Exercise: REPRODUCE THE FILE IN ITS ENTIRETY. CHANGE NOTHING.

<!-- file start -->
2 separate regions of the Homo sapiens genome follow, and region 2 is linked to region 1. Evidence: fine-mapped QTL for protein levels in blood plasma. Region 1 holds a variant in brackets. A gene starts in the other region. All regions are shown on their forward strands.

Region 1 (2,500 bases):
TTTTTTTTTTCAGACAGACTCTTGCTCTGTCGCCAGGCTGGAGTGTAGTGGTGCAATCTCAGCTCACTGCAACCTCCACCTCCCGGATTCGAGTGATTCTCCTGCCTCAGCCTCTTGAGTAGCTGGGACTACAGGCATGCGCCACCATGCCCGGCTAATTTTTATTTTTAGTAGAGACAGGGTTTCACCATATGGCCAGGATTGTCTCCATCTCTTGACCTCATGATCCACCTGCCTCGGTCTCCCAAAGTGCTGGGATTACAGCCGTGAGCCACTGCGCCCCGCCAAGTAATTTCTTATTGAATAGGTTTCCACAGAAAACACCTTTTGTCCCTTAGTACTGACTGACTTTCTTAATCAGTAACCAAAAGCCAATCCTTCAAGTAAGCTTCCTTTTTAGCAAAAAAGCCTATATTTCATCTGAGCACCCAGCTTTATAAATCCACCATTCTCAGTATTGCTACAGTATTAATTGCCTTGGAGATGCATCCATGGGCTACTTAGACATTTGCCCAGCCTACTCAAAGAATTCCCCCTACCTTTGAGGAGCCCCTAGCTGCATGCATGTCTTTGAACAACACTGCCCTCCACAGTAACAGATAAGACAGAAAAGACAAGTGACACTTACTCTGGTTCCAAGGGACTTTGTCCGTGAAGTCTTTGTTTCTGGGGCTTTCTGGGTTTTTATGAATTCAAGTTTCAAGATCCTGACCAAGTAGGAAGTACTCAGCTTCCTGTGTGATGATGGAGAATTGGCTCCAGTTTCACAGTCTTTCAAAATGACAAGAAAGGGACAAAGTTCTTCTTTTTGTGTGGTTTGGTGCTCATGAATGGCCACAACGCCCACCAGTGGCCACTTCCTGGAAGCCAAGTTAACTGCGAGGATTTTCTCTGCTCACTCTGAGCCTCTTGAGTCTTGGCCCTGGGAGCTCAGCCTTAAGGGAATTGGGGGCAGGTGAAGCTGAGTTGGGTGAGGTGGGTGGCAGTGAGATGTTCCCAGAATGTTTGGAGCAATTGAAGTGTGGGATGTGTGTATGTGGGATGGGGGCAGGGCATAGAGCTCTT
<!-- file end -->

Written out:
2 separate regions of the Homo sapiens genome follow, and region 2 is linked to region 1. Evidence: fine-mapped QTL for protein levels in blood plasma. Region 1 holds a variant in brackets. A gene starts in the other region. All regions are shown on their forward strands.

Region 1 (2,500 bases):
TTTTTTTTTTCAGACAGACTCTTGCTCTGTCGCCAGGCTGGAGTGTAGTGGTGCAATCTCAGCTCACTGCAACCTCCACCTCCCGGATTCGAGTGATTCTCCTGCCTCAGCCTCTTGAGTAGCTGGGACTACAGGCATGCGCCACCATGCCCGGCTAATTTTTATTTTTAGTAGAGACAGGGTTTCACCATATGGCCAGGATTGTCTCCATCTCTTGACCTCATGATCCACCTGCCTCGGTCTCCCAAAGTGCTGGGATTACAGCCGTGAGCCACTGCGCCCCGCCAAGTAATTTCTTATTGAATAGGTTTCCACAGAAAACACCTTTTGTCCCTTAGTACTGACTGACTTTCTTAATCAGTAACCAAAAGCCAATCCTTCAAGTAAGCTTCCTTTTTAGCAAAAAAGCCTATATTTCATCTGAGCACCCAGCTTTATAAATCCACCATTCTCAGTATTGCTACAGTATTAATTGCCTTGGAGATGCATCCATGGGCTACTTAGACATTTGCCCAGCCTACTCAAAGAATTCCCCCTACCTTTGAGGAGCCCCTAGCTGCATGCATGTCTTTGAACAACACTGCCCTCCACAGTAACAGATAAGACAGAAAAGACAAGTGACACTTACTCTGGTTCCAAGGGACTTTGTCCGTGAAGTCTTTGTTTCTGGGGCTTTCTGGGTTTTTATGAATTCAAGTTTCAAGATCCTGACCAAGTAGGAAGTACTCAGCTTCCTGTGTGATGATGGAGAATTGGCTCCAGTTTCACAGTCTTTCAAAATGACAAGAAAGGGACAAAGTTCTTCTTTTTGTGTGGTTTGGTGCTCATGAATGGCCACAACGCCCACCAGTGGCCACTTCCTGGAAGCCAAGTTAACTGCGAGGATTTTCTCTGCTCACTCTGAGCCTCTTGAGTCTTGGCCCTGGGAGCTCAGCCTTAAGGGAATTGGGGGCAGGTGAAGCTGAGTTGGGTGAGGTGGGTGGCAGTGAGATGTTCCCAGAATGTTTGGAGCAATTGAAGTGTGGGATGTGTGTATGTGGGATGGGGGCAGGGCATAGAGCTCTT